Scientists Teacher Resources

Einstein, Newton, Darwin and Kelper... lend your class a peek into the foundations of science as you investigate the greats.
Showing 73 - 96 of 159 resources
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Women in Science: A Timeline

For Students 6th - 12th Standards
Scroll down an engaging webpage to discover a plethora of women whose contributions shaped the science world from 1865 to today. Science enthusiasts follow a red guideline to read brief blurbs, watch videos, and examine photographs.
4:55
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Great Minds: Alfred Wegener

For Students 9th - 12th
The first person to theorize continental drift was a meteorologist with a PhD in astronomy. Alfred Wegener was generally mocked at for his continental drift theory, but later science would prove him right. The video discusses his polar...
2 In 2 Collections
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Develop a Theory

For Teachers 9th - 12th Standards
Alfred Wegener was a meteorologist who was the first to drill ice cores from a moving glacier, the first to study polar air circulation, and is best known for proposing continental drift. Scholars use the same evidence that Wegener had...
4:51
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Buckyballs, Graphene, and Nanotubes

For Students 10th - Higher Ed Standards
Graphene's uses increase almost daily since it is the strongest metal, but is also flexible, thin, and lightweight. Graphene, buckyballs, and nanotubes — all recent discoveries, revolutionized many industries. Their applications include...
13:44
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Earth Science: Crash Course History of Science #20

For Students 9th - 12th Standards
How old is Earth and how do scientists know the answer? Throughout history, many researchers, scholars, and leaders answered this question with varying degrees of accuracy. The 20th episode of Crash Course History of Science introduces...
12:12
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Micro-Biology: Crash Course History of Science #24

For Students 9th - 12th Standards
Robert Koch and his team of scientists identified the germs that cause diphtheria, typhoid, pneumonia, gonorrhea, meningitis, whooping cough, tetanus, plague, leprosy, syphilis, and more—that's some important work! Over a period of 100...
11:48
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Marie Curie and Spooky Rays: Crash Course History of Science #31

For Students 9th - 12th Standards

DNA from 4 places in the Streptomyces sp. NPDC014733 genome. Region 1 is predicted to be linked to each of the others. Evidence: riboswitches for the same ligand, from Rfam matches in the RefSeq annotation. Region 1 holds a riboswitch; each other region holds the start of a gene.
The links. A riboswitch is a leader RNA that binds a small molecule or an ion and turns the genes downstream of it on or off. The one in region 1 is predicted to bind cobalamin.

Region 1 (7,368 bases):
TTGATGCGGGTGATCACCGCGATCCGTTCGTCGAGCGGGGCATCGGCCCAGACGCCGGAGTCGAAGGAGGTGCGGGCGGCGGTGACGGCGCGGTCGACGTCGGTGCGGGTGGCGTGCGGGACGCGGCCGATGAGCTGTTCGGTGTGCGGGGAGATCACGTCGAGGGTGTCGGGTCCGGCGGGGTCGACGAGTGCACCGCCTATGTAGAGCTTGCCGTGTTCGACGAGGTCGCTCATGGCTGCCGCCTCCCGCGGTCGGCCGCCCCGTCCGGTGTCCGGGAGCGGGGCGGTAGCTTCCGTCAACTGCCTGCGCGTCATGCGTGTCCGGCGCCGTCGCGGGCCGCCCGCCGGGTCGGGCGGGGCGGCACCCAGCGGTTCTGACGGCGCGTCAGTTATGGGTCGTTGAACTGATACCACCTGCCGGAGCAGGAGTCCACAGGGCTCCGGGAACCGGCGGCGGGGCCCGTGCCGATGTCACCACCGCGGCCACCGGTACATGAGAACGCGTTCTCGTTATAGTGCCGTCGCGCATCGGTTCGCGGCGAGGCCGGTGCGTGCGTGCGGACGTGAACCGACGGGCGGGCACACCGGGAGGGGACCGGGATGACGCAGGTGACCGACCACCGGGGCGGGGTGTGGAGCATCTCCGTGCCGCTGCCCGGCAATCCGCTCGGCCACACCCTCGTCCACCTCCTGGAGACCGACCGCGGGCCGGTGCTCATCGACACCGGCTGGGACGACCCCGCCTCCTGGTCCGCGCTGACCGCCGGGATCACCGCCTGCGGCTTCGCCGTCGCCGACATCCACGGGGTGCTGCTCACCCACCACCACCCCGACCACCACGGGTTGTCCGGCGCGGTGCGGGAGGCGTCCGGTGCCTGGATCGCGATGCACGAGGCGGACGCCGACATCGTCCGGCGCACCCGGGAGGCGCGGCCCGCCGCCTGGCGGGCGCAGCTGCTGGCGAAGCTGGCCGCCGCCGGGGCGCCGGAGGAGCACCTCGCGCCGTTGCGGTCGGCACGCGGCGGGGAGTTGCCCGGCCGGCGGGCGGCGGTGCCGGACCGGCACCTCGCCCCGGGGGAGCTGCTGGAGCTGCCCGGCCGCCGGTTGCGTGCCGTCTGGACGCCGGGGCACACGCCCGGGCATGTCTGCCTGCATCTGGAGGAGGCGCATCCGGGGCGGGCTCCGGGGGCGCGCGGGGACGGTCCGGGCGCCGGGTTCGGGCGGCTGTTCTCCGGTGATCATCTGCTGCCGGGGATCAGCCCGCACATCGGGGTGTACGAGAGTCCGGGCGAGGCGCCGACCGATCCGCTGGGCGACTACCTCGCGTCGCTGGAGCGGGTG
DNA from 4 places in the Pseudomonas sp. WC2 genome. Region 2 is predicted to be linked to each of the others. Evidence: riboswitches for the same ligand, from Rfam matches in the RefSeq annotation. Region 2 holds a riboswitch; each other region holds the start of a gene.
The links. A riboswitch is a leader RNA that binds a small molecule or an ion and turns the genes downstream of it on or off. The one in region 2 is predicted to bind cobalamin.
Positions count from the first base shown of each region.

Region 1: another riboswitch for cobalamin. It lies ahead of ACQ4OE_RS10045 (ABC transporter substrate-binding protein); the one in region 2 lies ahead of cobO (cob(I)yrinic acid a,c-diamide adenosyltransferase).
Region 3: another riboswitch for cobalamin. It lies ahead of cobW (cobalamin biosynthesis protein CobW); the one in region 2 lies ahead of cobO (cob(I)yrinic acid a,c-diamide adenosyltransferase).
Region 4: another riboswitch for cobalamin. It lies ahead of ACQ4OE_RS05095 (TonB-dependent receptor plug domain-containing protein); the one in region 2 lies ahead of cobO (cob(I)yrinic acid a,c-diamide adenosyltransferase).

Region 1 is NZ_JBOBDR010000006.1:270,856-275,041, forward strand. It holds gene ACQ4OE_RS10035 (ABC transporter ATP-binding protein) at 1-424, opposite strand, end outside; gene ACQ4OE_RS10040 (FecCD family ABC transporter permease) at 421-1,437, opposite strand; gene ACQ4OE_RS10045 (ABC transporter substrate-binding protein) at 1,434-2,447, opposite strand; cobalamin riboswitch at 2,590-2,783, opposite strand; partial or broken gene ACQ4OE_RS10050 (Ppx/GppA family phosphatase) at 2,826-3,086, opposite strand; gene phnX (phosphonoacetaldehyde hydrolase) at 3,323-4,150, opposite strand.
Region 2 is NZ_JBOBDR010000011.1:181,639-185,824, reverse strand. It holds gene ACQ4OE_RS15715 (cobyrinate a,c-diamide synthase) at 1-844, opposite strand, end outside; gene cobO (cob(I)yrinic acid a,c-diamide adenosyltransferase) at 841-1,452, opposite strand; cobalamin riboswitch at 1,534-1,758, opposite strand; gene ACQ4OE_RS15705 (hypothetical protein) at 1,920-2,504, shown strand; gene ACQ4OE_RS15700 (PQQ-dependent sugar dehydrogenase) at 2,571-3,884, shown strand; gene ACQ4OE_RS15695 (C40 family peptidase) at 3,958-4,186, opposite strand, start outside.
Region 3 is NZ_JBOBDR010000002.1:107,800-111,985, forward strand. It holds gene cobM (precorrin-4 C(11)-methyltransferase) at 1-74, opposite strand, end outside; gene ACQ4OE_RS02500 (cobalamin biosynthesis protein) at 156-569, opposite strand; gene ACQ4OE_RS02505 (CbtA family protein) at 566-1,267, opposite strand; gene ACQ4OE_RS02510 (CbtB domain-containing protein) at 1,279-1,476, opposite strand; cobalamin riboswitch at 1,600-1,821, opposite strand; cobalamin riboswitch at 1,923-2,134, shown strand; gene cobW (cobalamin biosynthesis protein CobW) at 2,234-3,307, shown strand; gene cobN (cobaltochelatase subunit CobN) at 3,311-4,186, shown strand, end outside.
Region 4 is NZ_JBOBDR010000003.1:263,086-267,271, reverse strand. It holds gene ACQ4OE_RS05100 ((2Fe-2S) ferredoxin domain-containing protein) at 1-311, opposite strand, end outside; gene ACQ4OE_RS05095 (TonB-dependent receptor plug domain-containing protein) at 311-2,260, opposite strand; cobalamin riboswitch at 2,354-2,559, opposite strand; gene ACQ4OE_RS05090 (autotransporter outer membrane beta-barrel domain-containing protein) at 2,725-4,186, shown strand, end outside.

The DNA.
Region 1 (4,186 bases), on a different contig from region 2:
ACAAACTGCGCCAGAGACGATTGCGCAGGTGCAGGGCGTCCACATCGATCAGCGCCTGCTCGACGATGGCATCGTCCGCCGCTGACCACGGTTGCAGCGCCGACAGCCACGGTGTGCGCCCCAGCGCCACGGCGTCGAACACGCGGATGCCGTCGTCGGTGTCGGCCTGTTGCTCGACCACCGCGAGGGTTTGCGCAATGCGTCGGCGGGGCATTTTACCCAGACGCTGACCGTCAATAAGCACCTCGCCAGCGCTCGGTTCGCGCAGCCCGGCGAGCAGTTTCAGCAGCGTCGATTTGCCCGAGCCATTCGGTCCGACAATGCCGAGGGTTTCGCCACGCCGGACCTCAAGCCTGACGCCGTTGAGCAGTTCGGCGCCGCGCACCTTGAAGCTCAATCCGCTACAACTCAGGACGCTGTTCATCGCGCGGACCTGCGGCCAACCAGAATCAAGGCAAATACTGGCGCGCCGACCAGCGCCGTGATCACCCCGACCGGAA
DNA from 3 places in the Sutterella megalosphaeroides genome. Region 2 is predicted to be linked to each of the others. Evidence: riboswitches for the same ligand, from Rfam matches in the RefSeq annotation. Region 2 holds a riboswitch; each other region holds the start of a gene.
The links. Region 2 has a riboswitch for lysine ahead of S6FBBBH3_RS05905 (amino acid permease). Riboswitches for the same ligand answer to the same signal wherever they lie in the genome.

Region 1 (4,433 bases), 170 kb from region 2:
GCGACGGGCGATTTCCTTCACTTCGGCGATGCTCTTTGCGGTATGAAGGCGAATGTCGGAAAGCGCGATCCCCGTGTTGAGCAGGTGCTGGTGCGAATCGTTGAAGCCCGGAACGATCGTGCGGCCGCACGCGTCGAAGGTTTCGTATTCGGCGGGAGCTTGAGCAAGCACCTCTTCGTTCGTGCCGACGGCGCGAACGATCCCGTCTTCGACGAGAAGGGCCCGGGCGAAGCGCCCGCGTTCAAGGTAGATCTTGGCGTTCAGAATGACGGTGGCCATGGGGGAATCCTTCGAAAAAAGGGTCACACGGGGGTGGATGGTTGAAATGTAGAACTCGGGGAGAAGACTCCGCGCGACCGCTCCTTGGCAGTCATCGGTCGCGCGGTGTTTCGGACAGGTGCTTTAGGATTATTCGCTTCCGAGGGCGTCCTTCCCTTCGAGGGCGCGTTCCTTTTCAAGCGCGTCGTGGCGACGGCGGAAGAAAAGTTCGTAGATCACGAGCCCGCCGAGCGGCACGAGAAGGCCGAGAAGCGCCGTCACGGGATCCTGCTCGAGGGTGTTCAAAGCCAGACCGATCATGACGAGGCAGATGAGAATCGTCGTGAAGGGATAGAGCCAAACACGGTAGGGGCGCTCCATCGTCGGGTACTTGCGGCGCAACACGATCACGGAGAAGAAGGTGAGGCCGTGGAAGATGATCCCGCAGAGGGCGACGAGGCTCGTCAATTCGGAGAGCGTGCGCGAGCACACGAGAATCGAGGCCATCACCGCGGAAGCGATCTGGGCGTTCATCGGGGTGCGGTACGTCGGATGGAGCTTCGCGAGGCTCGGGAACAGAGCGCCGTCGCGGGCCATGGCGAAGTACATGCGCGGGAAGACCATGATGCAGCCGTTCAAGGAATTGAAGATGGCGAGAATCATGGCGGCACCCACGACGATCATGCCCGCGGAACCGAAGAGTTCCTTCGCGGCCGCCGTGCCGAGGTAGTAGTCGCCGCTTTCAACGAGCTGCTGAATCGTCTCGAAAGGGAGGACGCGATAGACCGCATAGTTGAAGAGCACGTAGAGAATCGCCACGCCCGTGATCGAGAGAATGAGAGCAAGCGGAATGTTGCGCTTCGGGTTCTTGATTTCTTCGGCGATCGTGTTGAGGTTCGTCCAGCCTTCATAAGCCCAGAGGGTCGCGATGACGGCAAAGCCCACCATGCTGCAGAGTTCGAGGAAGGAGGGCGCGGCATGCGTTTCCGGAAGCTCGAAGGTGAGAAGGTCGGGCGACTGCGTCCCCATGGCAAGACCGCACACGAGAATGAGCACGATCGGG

Marie Curie overcame limitations to become the first person to win two Nobel Prizes. A video presentation outlines her work and discoveries in radioactivity. The narrator gives a timeline of her achievements as she sacrificed her own...
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RNA Is an Intermediary Between DNA and Protein

For Students 9th - 12th Standards
For years, scientists believed tRNA was junk left over from larger RNA. Three scientists used different approaches to prove tRNA actually exists as the connection between DNA and protein. Learn about their experiments, their lives, and...
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Let’s Throw an Electric Science Party!

For Teachers 6th - 8th Standards
Are you looking for a shockingly good instructional activity? Check out one that has middle schoolers recreate four of Benjamin Franklin's experiments. Groups investigate, observe, and draw conclusions about static electricity and...
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Chemistry: All About You

For Teachers 9th - 12th Standards
Developed for the 100-year anniversary of Marie Curie's Nobel Prize, a book offers lessons and activities to interest scholars in chemistry. It is divided into modules, so you can pick information from each to create your own lesson...
9:20
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Great Minds: Leonardo da Vinci

For Students 9th - 12th
Leonardo da Vinci was not only one of the most influential artists of the 20th century, he also made noteworthy contributions to the world of science. A video discusses some of his research, inventions, and his place in history. It...
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Read and Write about It

For Students 3rd - 5th Standards